America is, unfortunately, no stranger to civil war. Even now the conflict that raged throughout the 1860s ranks as our deadliest; no surprise since it was waged against ourselves. Luckily in the century and a half since that tragic bloodbath, America has managed to solve its internal struggles via… less aggressive means.
Nonetheless even today we have our fair share of extremely tense political and social disputes to the point of outright physical violence in the streets in places like Charlottesville and Ferguson.
While the issues surrounding those places and their unrest are substantially apparent to Americans, their various home states have been (quietly) taking sides and gearing up for battle over a different, albeit massive, policy issue entirely; The ACA individual mandate, i.e., the cornerstone of Obamacare. Except instead of muskets and cannon they’re using lawyers and legal briefs.
The origins of the conflict relate back to the rather legislatively murky way the ACA was implemented (and how the mandate has been upheld) via 2 separate laws, the Patient Protection and Affordable Care Act (PPACA) and the Health Care and Education Reconciliation Act (HCERA).
Frankly, the ACA is the legal quagmire to end all quagmires. The arguments are convoluted and the legal maneuvering enigmatic. At the risk of forcing you to traverse blocks of legal text even more boring than that last one we’ll go ahead and break down the background and details of the case, coined Texas et al. v. USA et al., to the key concepts at play; Here we go.
Why is it happening?
The recent congressional drama culminating with a twilight hour deciding vote from recently deceased Senator and Vietnam veteran John McCain to kill the Republican foray at taking on Obamacare is a fresh memory for most. It was the climax of what would ultimately be a failed attempt by Republicans to implement their own ‘American Healthcare Care Act’ (AHCA) to replace Obama’s ACA.
But Trump, who ran on an ACA ‘repeal and replace’ platform didn’t simply accept defeat; instead passing the Tax Cuts and Jobs Act (TCJA). While the focus of the TCJA was on immediate tax relief it also had within it standing orders to set the ACA mandate penalty to 0 dollars starting in 2019. If Trump couldn’t kill Obamacare, he would let it die.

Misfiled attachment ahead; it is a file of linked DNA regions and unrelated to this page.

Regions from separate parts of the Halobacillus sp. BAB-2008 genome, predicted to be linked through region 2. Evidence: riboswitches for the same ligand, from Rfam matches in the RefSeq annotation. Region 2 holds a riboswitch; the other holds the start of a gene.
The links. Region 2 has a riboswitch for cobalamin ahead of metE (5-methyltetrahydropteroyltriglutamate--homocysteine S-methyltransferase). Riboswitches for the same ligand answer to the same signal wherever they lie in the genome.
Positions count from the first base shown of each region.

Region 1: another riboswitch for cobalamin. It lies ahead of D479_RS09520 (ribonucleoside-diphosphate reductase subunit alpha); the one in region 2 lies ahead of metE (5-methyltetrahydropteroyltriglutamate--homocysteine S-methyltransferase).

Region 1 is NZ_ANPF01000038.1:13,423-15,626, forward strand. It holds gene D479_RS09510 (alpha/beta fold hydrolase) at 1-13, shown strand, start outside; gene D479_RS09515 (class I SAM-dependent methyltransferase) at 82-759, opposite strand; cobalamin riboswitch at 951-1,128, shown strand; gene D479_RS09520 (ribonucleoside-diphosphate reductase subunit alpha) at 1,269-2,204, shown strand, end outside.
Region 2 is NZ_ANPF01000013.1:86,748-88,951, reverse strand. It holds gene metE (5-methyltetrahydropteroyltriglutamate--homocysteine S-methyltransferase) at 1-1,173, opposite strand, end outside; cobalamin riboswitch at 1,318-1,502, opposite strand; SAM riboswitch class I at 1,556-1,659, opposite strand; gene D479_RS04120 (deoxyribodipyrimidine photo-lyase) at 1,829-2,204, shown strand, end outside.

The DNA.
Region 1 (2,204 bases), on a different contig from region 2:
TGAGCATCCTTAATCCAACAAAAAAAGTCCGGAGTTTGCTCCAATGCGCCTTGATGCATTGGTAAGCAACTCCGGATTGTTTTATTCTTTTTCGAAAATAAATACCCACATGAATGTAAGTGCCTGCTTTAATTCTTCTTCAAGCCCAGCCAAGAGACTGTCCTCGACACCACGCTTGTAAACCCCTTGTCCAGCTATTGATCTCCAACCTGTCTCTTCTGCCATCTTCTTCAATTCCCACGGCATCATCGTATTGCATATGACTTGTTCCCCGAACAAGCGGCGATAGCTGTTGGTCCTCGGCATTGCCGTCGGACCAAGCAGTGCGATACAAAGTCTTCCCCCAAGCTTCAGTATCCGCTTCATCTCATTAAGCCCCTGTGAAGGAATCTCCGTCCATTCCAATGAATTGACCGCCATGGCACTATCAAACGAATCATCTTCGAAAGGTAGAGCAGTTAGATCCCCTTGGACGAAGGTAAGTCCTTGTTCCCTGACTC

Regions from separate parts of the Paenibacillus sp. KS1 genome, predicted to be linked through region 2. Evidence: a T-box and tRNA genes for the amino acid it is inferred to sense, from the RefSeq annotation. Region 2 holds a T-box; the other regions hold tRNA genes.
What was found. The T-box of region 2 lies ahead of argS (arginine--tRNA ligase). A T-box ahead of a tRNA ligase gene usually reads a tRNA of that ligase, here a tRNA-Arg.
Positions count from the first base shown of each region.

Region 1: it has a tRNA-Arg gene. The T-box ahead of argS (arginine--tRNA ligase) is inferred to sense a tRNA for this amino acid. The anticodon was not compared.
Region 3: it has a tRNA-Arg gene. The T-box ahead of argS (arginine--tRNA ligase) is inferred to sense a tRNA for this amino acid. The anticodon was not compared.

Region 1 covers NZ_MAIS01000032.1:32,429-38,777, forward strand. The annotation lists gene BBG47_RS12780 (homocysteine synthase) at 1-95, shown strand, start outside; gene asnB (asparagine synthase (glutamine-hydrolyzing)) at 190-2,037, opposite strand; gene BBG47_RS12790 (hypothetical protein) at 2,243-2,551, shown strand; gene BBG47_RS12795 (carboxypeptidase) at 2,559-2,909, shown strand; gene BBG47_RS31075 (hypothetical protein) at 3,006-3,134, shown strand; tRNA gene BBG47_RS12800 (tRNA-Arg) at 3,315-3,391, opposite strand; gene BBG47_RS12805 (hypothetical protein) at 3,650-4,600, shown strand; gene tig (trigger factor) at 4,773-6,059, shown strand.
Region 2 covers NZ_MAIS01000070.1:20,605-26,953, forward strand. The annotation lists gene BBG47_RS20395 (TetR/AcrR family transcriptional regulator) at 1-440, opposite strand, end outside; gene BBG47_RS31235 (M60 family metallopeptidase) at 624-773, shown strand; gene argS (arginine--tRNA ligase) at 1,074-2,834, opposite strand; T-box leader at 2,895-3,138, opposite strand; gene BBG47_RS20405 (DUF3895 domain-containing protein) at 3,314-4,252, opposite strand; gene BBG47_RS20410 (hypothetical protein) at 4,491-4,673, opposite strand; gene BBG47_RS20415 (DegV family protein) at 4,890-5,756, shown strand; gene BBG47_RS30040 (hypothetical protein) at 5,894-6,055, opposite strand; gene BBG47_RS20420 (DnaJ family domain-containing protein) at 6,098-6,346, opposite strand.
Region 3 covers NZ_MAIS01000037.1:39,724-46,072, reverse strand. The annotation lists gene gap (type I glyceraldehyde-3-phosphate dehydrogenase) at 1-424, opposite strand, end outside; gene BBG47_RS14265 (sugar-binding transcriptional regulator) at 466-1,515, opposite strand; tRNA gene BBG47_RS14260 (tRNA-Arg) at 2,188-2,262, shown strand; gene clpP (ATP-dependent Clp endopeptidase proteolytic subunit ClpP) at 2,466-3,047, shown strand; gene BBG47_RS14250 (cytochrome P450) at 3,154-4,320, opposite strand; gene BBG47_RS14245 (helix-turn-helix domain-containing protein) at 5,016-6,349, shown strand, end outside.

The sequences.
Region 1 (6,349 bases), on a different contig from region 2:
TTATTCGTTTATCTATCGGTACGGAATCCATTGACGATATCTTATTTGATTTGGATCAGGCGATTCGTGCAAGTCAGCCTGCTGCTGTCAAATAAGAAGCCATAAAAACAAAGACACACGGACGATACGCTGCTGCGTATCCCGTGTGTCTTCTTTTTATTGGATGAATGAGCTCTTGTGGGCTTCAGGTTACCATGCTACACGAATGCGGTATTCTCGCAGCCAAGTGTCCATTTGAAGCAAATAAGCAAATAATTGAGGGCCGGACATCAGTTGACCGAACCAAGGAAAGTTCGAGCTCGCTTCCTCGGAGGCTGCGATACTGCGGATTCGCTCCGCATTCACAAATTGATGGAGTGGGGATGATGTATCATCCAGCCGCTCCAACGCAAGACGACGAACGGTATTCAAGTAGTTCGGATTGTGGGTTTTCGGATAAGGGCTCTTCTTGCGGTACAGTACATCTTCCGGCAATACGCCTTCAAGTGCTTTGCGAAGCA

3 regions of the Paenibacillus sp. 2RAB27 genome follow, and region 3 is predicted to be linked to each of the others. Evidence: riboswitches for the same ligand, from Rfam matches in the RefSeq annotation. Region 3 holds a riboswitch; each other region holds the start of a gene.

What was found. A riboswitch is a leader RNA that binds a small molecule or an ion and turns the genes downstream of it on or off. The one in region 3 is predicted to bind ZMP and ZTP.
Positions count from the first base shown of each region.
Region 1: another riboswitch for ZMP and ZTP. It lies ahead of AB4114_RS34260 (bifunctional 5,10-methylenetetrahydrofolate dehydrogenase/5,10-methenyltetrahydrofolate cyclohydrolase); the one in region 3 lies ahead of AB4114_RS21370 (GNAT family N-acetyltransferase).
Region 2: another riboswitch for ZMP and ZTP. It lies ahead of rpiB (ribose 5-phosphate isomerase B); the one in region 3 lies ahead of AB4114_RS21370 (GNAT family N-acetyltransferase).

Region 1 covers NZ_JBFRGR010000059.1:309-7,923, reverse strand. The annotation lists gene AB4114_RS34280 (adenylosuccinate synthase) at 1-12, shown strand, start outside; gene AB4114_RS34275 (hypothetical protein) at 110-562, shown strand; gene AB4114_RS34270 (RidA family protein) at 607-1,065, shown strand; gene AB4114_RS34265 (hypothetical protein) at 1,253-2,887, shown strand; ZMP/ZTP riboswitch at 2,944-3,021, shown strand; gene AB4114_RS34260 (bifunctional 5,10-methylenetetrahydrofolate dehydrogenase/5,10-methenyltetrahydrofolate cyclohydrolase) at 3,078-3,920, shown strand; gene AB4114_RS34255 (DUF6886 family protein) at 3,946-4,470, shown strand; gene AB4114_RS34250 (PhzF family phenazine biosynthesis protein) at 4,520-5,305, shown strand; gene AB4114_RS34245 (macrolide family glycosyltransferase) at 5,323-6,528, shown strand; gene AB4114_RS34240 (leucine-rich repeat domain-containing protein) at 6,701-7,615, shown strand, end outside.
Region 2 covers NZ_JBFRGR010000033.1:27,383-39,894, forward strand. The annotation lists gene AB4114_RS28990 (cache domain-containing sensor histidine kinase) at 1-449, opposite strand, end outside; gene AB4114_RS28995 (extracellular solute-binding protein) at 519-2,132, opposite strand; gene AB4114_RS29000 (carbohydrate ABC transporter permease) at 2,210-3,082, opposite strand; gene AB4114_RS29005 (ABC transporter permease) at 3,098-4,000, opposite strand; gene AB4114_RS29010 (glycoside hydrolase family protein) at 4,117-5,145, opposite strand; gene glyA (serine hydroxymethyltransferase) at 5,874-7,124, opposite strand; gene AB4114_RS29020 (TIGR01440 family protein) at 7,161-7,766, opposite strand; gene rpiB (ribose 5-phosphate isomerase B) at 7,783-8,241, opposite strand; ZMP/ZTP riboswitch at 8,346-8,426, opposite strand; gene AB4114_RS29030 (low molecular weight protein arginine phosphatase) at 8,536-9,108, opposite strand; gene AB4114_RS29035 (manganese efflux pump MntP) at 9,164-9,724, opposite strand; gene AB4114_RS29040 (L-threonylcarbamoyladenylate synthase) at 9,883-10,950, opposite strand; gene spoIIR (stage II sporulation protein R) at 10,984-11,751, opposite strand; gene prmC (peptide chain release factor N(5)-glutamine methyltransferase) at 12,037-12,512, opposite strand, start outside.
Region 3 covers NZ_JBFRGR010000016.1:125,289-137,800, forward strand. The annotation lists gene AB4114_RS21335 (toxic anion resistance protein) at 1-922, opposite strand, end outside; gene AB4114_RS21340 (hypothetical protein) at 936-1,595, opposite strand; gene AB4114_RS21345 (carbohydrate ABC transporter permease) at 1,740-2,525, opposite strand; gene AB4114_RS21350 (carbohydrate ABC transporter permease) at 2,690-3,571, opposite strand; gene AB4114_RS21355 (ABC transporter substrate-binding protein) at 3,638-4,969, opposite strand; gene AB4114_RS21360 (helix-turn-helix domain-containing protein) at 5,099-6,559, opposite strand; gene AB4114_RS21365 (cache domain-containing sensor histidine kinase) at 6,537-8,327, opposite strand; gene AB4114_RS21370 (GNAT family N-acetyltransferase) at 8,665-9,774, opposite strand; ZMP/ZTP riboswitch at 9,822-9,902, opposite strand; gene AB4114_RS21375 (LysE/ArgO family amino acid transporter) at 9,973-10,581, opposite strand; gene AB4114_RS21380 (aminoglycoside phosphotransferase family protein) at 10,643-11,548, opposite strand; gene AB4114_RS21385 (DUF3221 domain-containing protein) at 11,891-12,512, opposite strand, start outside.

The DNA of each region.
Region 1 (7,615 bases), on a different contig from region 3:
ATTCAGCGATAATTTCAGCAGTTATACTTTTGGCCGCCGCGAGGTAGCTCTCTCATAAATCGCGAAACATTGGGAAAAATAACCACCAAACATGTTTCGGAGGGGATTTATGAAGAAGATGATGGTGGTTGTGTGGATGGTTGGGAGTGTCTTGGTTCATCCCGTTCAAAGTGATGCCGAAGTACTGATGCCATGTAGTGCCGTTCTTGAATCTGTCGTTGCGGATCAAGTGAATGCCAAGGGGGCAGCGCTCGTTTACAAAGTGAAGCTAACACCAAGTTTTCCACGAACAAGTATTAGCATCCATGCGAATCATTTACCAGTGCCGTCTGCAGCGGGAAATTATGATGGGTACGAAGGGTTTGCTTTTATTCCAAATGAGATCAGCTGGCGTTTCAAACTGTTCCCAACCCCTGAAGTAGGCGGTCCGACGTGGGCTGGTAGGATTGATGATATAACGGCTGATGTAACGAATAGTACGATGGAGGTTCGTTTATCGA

So, what’s the problem?
If you recall back to the courtroom slug out over the ACA around 2010-12, you’ll remember one of the cornerstones of the opposition was attempting to frame the mandate as the forced purchase of a product (in this case insurance) enforced by the federal government. Finally, in 2012 the US Supreme Court ruled that the mandate couldn’t be blocked because it was a tax and US law prohibits legally blocking taxes.
But with the Trump administration instituting a future rate of 0 dollars Texas has taken it upon itself to go to court and argue that without a penalty the mandate could not be considered a tax, and thus made illegal. The results would (Texas hopes) likely be the disintegration of the ACA’s institutions and legislative validity.
So… where’s this ‘Civil War’?
If you recall again to the original ACA debacles, the defendant in all those cases were the various US federal departments involved in the implementation, generally under the banner of the US Department of Justice lawyers. In other words, the defendant was really the Obama administration (via nominated bureaucrats).
But the Trump administration has no intention of manning the constitutional defenses left by their predecessors, instead essentially letting Texas prosecute the case uncontested. In light of this federal inaction, California has taken it upon itself to take on Texas instead.
The left-leaning fellow supersized state (ironically essentially a Texan antithesis) has dedicated its own departments to the defense of the ACA. They’re joined by fellow left-leaning states mainly along the western and northeast coasts of the country. Seeing the gathering storm, rallying to the banner of the lone star state are the right-leaning states of the nation’s south and interior.
All involved parties are contributing resources and legal pressure to the case that has made its way up slowly from local Texan courts to federal district court with dozens of attorney generals taking part. Almost all parties involved expect it to reach the next level and be heard in the US Supreme Court itself, newly staffed with Trump’s first appointee Justice Gorsuch. However the case ends, the ACA looks doomed to die one way or another the way it was born, convoluted legislative means.